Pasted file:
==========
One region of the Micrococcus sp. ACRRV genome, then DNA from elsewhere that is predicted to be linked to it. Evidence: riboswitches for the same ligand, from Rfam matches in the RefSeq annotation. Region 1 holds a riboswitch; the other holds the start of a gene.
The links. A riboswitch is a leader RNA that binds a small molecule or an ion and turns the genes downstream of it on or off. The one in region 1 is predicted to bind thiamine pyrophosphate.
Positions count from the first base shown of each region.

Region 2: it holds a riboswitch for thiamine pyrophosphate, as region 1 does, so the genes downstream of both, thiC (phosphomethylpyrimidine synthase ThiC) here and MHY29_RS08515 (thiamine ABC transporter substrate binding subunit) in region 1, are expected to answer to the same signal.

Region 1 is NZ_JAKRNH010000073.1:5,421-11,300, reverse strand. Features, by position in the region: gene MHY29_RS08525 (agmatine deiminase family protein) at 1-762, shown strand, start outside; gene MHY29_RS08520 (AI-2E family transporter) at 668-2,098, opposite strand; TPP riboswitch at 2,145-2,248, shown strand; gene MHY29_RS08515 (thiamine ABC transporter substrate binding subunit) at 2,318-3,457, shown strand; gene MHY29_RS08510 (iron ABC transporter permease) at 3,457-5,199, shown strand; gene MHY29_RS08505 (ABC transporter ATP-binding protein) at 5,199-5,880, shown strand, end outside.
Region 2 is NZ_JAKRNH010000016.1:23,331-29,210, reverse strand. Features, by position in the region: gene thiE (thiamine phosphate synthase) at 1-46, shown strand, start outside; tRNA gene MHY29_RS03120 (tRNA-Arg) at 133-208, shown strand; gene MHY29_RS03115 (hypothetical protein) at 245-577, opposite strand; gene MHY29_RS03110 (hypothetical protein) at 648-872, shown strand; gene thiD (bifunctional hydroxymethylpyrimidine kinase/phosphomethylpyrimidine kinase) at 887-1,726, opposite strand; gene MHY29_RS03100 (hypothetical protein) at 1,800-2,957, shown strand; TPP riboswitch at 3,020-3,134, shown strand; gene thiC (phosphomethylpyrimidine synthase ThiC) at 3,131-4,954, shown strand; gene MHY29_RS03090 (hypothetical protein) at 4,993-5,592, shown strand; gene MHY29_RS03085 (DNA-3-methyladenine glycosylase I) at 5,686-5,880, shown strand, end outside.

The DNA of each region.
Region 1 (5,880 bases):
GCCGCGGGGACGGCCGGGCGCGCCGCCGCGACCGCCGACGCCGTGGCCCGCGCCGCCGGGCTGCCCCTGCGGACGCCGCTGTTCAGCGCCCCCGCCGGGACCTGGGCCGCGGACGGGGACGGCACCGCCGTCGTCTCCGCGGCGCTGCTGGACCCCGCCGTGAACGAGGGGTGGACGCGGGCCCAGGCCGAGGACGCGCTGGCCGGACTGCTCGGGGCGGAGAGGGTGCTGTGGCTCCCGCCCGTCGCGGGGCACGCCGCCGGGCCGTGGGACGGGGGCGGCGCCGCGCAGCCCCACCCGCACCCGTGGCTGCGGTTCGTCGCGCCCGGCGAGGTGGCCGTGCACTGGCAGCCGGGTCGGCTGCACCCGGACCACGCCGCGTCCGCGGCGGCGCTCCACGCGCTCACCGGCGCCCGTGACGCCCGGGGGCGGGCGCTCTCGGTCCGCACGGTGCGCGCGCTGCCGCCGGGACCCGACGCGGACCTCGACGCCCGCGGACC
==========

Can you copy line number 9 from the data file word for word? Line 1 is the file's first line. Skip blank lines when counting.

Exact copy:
GCCGCGGGGACGGCCGGGCGCGCCGCCGCGACCGCCGACGCCGTGGCCCGCGCCGCCGGGCTGCCCCTGCGGACGCCGCTGTTCAGCGCCCCCGCCGGGACCTGGGCCGCGGACGGGGACGGCACCGCCGTCGTCTCCGCGGCGCTGCTGGACCCCGCCGTGAACGAGGGGTGGACGCGGGCCCAGGCCGAGGACGCGCTGGCCGGACTGCTCGGGGCGGAGAGGGTGCTGTGGCTCCCGCCCGTCGCGGGGCACGCCGCCGGGCCGTGGGACGGGGGCGGCGCCGCGCAGCCCCACCCGCACCCGTGGCTGCGGTTCGTCGCGCCCGGCGAGGTGGCCGTGCACTGGCAGCCGGGTCGGCTGCACCCGGACCACGCCGCGTCCGCGGCGGCGCTCCACGCGCTCACCGGCGCCCGTGACGCCCGGGGGCGGGCGCTCTCGGTCCGCACGGTGCGCGCGCTGCCGCCGGGACCCGACGCGGACCTCGACGCCCGCGGACC